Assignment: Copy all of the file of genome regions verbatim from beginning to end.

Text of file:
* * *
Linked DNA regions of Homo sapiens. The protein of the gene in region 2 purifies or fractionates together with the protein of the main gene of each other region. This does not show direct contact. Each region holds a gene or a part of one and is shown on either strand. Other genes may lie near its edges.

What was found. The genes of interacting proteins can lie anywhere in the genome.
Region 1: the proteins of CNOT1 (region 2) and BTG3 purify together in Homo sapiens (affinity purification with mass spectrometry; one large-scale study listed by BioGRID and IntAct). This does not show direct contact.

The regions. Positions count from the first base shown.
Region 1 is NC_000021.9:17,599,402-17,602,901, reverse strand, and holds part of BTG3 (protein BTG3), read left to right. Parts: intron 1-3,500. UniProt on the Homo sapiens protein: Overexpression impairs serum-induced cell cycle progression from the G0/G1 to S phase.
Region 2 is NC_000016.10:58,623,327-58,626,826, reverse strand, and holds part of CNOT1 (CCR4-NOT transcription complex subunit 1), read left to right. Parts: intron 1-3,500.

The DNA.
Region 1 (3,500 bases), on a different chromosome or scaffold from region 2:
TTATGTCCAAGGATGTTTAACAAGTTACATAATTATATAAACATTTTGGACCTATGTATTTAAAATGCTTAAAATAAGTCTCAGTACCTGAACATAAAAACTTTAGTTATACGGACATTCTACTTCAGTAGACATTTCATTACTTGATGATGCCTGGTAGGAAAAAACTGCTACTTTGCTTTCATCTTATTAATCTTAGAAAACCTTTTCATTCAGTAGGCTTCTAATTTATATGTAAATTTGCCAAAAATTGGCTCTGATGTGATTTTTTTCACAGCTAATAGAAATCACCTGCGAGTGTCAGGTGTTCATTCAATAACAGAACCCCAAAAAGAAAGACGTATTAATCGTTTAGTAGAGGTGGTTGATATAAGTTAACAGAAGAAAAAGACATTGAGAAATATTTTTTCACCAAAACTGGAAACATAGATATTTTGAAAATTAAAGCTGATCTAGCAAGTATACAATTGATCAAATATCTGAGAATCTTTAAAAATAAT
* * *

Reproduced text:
Linked DNA regions of Homo sapiens. The protein of the gene in region 2 purifies or fractionates together with the protein of the main gene of each other region. This does not show direct contact. Each region holds a gene or a part of one and is shown on either strand. Other genes may lie near its edges.

What was found. The genes of interacting proteins can lie anywhere in the genome.
Region 1: the proteins of CNOT1 (region 2) and BTG3 purify together in Homo sapiens (affinity purification with mass spectrometry; one large-scale study listed by BioGRID and IntAct). This does not show direct contact.

The regions. Positions count from the first base shown.
Region 1 is NC_000021.9:17,599,402-17,602,901, reverse strand, and holds part of BTG3 (protein BTG3), read left to right. Parts: intron 1-3,500. UniProt on the Homo sapiens protein: Overexpression impairs serum-induced cell cycle progression from the G0/G1 to S phase.
Region 2 is NC_000016.10:58,623,327-58,626,826, reverse strand, and holds part of CNOT1 (CCR4-NOT transcription complex subunit 1), read left to right. Parts: intron 1-3,500.

The DNA.
Region 1 (3,500 bases), on a different chromosome or scaffold from region 2:
TTATGTCCAAGGATGTTTAACAAGTTACATAATTATATAAACATTTTGGACCTATGTATTTAAAATGCTTAAAATAAGTCTCAGTACCTGAACATAAAAACTTTAGTTATACGGACATTCTACTTCAGTAGACATTTCATTACTTGATGATGCCTGGTAGGAAAAAACTGCTACTTTGCTTTCATCTTATTAATCTTAGAAAACCTTTTCATTCAGTAGGCTTCTAATTTATATGTAAATTTGCCAAAAATTGGCTCTGATGTGATTTTTTTCACAGCTAATAGAAATCACCTGCGAGTGTCAGGTGTTCATTCAATAACAGAACCCCAAAAAGAAAGACGTATTAATCGTTTAGTAGAGGTGGTTGATATAAGTTAACAGAAGAAAAAGACATTGAGAAATATTTTTTCACCAAAACTGGAAACATAGATATTTTGAAAATTAAAGCTGATCTAGCAAGTATACAATTGATCAAATATCTGAGAATCTTTAAAAATAAT